The Click & Toy Method
Spend a few minutes each day playing with a particular toy. Play tug of war or fetch and really get him worked up by the mere sight of the toy. You can even leave it in his bed at night so it smells like him and so he gets even more attached to it.
Now go outside and take your dog and the toy with you. He will probably already be getting excited by the sight of it. Hold it in front of him and then start running away. You can run backwards to start with, to really entice him over.
Shout his name in a high-pitched voice, wave your arms and keep looking back at him as you run. Dogs mirror their owner's behavior, so this is a case of lead by example. Really do everything you can to encourage him to chase you.
Click & reward
Once you’ve run out of breath or he’s been chasing for around half a minute, stop. Then as soon as he is at your feet, click. This will signal to him that he has performed the behavior correctly. Then hand over the toy and play with it for a minute.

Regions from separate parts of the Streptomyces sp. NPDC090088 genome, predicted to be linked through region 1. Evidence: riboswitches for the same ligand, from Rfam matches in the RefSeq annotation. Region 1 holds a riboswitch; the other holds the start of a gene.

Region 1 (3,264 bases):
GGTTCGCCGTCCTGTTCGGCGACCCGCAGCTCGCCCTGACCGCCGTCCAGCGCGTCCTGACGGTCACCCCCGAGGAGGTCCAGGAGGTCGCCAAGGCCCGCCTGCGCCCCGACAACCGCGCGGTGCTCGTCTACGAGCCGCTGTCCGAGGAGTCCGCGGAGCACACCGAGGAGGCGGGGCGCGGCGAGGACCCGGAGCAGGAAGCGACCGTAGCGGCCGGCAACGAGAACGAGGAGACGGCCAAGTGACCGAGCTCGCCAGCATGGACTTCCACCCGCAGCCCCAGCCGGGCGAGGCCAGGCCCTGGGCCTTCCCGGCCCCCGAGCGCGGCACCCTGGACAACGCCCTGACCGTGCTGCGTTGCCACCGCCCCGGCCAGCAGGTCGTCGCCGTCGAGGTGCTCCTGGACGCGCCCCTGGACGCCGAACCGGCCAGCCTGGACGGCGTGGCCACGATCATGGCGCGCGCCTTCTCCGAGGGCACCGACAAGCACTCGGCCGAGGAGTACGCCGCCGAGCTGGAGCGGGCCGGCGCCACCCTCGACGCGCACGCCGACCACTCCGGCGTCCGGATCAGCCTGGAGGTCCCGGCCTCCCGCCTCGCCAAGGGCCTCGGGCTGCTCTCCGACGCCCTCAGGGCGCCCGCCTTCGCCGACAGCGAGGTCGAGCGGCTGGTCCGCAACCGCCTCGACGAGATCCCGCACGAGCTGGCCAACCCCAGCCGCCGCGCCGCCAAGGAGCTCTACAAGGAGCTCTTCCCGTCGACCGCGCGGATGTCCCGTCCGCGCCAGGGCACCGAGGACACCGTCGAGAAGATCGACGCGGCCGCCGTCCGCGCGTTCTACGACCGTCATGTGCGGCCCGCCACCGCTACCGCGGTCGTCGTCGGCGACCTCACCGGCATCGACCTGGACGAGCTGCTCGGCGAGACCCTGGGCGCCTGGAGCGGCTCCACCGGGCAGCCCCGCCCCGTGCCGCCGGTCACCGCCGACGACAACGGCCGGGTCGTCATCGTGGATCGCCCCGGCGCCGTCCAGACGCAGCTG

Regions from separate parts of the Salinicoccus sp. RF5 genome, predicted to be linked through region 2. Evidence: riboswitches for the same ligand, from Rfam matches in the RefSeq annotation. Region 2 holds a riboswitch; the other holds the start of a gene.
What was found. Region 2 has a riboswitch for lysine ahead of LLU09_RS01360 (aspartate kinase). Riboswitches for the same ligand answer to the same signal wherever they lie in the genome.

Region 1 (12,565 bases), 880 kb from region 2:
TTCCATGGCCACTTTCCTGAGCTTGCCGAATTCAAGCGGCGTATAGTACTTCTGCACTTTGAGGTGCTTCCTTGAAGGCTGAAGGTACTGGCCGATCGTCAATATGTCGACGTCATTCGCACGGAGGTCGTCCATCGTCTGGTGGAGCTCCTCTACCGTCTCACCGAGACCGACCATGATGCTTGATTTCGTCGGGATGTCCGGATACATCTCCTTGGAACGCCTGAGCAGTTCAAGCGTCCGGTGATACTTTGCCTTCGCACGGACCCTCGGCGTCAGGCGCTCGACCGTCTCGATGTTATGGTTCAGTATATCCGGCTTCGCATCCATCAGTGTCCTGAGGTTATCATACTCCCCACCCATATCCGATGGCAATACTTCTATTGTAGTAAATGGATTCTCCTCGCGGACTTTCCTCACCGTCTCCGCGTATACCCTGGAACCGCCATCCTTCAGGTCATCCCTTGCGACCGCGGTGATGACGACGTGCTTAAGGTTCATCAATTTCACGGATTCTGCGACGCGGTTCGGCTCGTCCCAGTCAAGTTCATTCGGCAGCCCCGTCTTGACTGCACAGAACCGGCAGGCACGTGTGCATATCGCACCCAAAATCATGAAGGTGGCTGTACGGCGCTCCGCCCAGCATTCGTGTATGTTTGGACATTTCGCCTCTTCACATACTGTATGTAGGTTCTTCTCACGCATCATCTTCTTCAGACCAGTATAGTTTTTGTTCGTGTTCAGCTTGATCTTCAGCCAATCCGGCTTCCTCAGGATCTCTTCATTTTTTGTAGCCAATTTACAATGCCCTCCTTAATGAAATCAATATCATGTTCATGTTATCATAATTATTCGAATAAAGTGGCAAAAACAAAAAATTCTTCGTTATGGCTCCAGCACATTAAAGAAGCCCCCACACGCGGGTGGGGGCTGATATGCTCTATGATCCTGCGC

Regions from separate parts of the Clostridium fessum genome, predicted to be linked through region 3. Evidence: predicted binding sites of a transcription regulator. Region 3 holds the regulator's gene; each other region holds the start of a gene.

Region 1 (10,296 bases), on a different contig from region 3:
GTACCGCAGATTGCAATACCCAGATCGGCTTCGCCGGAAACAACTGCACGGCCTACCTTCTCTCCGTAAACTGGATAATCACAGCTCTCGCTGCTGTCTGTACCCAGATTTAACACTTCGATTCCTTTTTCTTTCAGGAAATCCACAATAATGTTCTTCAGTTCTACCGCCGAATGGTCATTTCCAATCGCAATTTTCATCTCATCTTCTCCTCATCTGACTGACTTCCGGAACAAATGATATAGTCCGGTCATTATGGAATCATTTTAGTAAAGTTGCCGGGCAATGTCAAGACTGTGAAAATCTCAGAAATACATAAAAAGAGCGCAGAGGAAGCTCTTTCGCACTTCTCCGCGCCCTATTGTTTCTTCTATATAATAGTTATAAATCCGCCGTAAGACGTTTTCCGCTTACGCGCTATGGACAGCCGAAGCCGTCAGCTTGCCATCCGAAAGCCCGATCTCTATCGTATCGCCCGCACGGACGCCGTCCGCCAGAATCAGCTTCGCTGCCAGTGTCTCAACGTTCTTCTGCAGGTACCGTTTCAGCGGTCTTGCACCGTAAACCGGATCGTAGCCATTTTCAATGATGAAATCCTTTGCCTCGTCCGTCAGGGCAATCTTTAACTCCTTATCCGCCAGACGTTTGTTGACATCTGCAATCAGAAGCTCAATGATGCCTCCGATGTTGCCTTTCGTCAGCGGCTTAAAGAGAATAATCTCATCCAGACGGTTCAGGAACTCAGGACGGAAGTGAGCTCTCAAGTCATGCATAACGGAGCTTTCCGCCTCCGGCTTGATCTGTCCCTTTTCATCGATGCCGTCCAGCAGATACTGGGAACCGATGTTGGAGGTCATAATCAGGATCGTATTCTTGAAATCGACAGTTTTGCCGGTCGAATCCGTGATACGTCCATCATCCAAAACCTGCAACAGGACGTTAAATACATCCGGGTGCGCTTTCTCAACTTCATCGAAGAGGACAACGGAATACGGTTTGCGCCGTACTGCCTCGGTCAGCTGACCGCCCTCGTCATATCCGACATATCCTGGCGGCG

Lose the toy
Continue playing like this every day or other day. The more animated you are, the more he will enjoy the game. You can then make him run for longer each day before he gets the toy. Once he’s got the hang of it, you can lose the toy and just click when he catches you to let him know he’s behaved correctly. By this point, running around after you will be enough of a motivator.
By James Barra
Published: 01/10/2018, edited: 01/08/2021